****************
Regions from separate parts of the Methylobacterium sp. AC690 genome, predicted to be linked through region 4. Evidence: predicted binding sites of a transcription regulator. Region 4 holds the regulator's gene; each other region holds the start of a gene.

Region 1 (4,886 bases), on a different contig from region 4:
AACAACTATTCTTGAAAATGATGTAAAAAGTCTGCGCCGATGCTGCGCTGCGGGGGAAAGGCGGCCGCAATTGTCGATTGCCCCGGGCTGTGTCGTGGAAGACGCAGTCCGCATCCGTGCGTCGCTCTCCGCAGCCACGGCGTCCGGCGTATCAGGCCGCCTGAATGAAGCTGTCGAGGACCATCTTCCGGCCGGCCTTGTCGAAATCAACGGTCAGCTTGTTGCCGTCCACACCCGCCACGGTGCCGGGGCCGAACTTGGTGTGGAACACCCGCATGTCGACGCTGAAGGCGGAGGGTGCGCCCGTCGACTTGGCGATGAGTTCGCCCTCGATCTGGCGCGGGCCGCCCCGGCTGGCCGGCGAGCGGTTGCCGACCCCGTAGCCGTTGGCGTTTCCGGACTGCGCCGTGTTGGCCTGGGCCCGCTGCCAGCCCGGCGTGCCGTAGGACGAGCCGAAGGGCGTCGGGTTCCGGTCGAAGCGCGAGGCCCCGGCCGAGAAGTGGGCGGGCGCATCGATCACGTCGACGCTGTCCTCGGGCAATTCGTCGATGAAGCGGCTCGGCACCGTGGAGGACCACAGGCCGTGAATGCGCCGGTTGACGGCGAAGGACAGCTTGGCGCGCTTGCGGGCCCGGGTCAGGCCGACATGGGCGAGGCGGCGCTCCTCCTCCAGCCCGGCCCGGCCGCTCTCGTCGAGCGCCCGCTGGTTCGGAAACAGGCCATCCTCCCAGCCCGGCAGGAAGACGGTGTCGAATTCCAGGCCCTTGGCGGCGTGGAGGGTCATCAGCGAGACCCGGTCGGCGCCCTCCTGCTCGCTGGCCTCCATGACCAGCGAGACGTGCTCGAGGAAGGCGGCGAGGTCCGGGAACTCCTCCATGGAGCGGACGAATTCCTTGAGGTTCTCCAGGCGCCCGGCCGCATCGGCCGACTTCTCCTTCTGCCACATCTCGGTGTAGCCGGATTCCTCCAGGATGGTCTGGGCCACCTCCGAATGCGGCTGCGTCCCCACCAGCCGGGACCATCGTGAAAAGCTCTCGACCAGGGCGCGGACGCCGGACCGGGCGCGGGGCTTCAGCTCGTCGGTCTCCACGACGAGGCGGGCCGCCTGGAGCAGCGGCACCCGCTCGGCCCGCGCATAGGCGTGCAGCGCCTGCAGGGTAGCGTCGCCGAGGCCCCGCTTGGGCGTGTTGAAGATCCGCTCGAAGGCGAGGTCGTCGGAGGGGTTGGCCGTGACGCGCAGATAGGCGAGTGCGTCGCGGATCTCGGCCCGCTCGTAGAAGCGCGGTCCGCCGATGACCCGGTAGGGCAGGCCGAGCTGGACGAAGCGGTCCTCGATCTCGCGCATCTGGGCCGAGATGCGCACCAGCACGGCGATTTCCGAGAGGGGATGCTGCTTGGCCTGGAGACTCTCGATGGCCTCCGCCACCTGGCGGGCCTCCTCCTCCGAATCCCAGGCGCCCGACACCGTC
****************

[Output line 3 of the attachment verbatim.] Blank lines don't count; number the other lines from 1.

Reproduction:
AACAACTATTCTTGAAAATGATGTAAAAAGTCTGCGCCGATGCTGCGCTGCGGGGGAAAGGCGGCCGCAATTGTCGATTGCCCCGGGCTGTGTCGTGGAAGACGCAGTCCGCATCCGTGCGTCGCTCTCCGCAGCCACGGCGTCCGGCGTATCAGGCCGCCTGAATGAAGCTGTCGAGGACCATCTTCCGGCCGGCCTTGTCGAAATCAACGGTCAGCTTGTTGCCGTCCACACCCGCCACGGTGCCGGGGCCGAACTTGGTGTGGAACACCCGCATGTCGACGCTGAAGGCGGAGGGTGCGCCCGTCGACTTGGCGATGAGTTCGCCCTCGATCTGGCGCGGGCCGCCCCGGCTGGCCGGCGAGCGGTTGCCGACCCCGTAGCCGTTGGCGTTTCCGGACTGCGCCGTGTTGGCCTGGGCCCGCTGCCAGCCCGGCGTGCCGTAGGACGAGCCGAAGGGCGTCGGGTTCCGGTCGAAGCGCGAGGCCCCGGCCGAGAAGTGGGCGGGCGCATCGATCACGTCGACGCTGTCCTCGGGCAATTCGTCGATGAAGCGGCTCGGCACCGTGGAGGACCACAGGCCGTGAATGCGCCGGTTGACGGCGAAGGACAGCTTGGCGCGCTTGCGGGCCCGGGTCAGGCCGACATGGGCGAGGCGGCGCTCCTCCTCCAGCCCGGCCCGGCCGCTCTCGTCGAGCGCCCGCTGGTTCGGAAACAGGCCATCCTCCCAGCCCGGCAGGAAGACGGTGTCGAATTCCAGGCCCTTGGCGGCGTGGAGGGTCATCAGCGAGACCCGGTCGGCGCCCTCCTGCTCGCTGGCCTCCATGACCAGCGAGACGTGCTCGAGGAAGGCGGCGAGGTCCGGGAACTCCTCCATGGAGCGGACGAATTCCTTGAGGTTCTCCAGGCGCCCGGCCGCATCGGCCGACTTCTCCTTCTGCCACATCTCGGTGTAGCCGGATTCCTCCAGGATGGTCTGGGCCACCTCCGAATGCGGCTGCGTCCCCACCAGCCGGGACCATCGTGAAAAGCTCTCGACCAGGGCGCGGACGCCGGACCGGGCGCGGGGCTTCAGCTCGTCGGTCTCCACGACGAGGCGGGCCGCCTGGAGCAGCGGCACCCGCTCGGCCCGCGCATAGGCGTGCAGCGCCTGCAGGGTAGCGTCGCCGAGGCCCCGCTTGGGCGTGTTGAAGATCCGCTCGAAGGCGAGGTCGTCGGAGGGGTTGGCCGTGACGCGCAGATAGGCGAGTGCGTCGCGGATCTCGGCCCGCTCGTAGAAGCGCGGTCCGCCGATGACCCGGTAGGGCAGGCCGAGCTGGACGAAGCGGTCCTCGATCTCGCGCATCTGGGCCGAGATGCGCACCAGCACGGCGATTTCCGAGAGGGGATGCTGCTTGGCCTGGAGACTCTCGATGGCCTCCGCCACCTGGCGGGCCTCCTCCTCCGAATCCCAGGCGCCCGACACCGTC